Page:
Usually, science fiction has its own mythology that takes you into a completely different, new and exciting world. That’s sort of the case with Gateway: the City’ Reason. But it’s not a totally different world. It’s set in the heartland of America 50 years from now. It’s a world that’s built on American mythology and the realities of today. There was no apocalypse to wipe the slate clean and make it easy to create a new “stage.” We’ve built a “sustainable stage” and we’re using what we have – or should we say, we’ll use what we have in the near future. That makes it a little harder, but also more satisfying.
A Few Thoughts on Worldbuilding
From Collaborative Worldbuilding for Writers and Gamers
By Trent Hergenrader
Worldbuilding is the process of creating a representation of a fictional world. It encompasses more than just the setting where a story takes place. It includes the political and social forces at work, logistical questions pertaining to geography and economics and much, much more…
Worldbuilding incorporates all of the available information about the fictional world and how those pieces fit together. People praise a story’s worldbuilding when the many details of the fictional world work in harmony and feel natural. They criticize the worldbuilding when blatant contradictions or logic gaps break their sense of immersion in the narrative, or when the minute details of the world’s workings take precedence over characters and plot.
Good fiction writers don’t begin by exhaustively describing every minute aspect of a world. Instead they build worlds within worlds and let their characters explore the juxtapositions and frictions within the society…Creators of imaginary worlds must balance worldbuilding and storytelling. They must develop complexity on the one hand, but incorporate only the details that a plot demands on the other…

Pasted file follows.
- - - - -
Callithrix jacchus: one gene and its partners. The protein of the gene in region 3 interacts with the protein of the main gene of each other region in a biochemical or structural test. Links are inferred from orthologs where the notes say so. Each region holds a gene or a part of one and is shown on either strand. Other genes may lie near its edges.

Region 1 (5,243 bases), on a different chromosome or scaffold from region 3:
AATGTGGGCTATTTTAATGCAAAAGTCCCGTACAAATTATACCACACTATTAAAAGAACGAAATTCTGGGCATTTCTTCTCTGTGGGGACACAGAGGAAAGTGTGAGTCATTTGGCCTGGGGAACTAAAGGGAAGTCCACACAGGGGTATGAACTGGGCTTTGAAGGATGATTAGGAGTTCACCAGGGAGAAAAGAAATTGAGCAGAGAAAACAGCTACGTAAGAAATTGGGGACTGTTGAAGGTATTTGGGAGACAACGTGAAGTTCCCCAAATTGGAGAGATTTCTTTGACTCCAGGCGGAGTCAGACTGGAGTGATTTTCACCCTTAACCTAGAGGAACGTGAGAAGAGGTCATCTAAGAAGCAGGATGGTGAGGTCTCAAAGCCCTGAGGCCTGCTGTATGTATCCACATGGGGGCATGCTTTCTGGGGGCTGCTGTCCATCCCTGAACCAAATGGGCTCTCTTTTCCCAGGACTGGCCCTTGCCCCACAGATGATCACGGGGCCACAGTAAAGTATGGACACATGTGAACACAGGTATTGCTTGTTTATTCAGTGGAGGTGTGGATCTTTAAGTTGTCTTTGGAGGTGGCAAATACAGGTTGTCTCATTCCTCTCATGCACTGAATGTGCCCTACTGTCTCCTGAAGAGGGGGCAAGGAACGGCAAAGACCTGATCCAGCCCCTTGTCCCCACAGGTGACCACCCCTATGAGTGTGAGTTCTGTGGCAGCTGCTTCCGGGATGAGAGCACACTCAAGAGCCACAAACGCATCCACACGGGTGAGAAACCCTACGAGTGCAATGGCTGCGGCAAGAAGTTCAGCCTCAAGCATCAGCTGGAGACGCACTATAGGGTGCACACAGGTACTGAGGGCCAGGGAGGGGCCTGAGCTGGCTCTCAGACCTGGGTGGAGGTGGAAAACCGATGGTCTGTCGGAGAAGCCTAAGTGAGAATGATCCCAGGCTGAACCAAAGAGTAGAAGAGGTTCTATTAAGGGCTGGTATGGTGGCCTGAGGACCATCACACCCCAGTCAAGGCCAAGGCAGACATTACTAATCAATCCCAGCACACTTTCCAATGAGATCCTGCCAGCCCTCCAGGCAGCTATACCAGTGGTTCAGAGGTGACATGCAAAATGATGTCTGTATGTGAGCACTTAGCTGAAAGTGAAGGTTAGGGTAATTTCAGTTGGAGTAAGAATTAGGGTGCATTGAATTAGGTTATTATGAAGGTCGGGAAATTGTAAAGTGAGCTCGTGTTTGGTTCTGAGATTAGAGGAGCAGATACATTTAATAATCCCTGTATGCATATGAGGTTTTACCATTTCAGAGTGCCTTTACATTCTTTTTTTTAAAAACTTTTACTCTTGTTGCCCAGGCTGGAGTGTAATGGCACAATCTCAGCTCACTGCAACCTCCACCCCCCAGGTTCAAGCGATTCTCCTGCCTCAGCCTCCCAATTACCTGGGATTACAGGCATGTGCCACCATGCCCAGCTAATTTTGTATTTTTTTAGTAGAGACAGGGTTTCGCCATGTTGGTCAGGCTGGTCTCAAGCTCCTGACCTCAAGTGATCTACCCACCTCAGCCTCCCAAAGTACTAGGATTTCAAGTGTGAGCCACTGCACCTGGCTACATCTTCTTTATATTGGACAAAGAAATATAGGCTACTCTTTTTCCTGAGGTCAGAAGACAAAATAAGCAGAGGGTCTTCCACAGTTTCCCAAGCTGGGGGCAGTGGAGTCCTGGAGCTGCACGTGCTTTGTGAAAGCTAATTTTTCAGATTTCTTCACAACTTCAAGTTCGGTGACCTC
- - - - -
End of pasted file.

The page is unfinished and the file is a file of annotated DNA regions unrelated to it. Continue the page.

Worldbuilders first, build [or un-build in the case of climate fiction] a sufficiently complex world that will serve as an engine for different types of storytelling. Second, they use that engine to drive stories told from the perspective of specific characters, who will view the world in different ways and will face different challenges based on their position in society.
There has been some blowback on worldbuilding when it comes to fiction writing lately. Here’s an interesting take on how fiction writers might look at worldbuilding:
In contrast to “worldbuilding,” I’ll offer the term “worldconjuring.” Worldconjuring does not attempt to construct a scale model in the reader’s bedroom. Worldconjuring uses hints and literary magic to create the illusion of a world, with the reader working to fill in the gaps. Worldbuilding imposes, worldconjuring collaborates.
Lincoln Michel, Former editor-in-chief of Electric Literature
Climate Change and “Worldunbuilding.”
We have a world that is literally being “un-built” by the climate crisis. Could worldbuilding be a useful tool for CliFi, fantasy and SciFi writers?
We’ll be exploring worldbuilding and unbuidling as we build Gateway’s Sustainable Stage and the Bible for our franchise.
Science fiction readers (and most CliFi readers) are among the most rabid, and most detail-oriented, readers of any genre. So we’d better get stuff right. That makes research important — at the fact checking stage and at the world building and un-building stage.
I have my CliFi lit/craft students do weekly research on climate change’s impact. They find solid science on the storms, drought, flooding, agricultural collapse and migration that the climate crisis will bring. They then create writing prompts based on that research.
What a number of students have noticed while doing these exercises is that the research tends to bring them creative breakthroughs and connections that they wouldn’t have discovered without taking that closer look at climate change.
Many writers overlook is how research can be applied to the creative process, and how it can bring about new connections.
Research is critical to the credibility of the poliscfi stories being told in the Gateway franchise.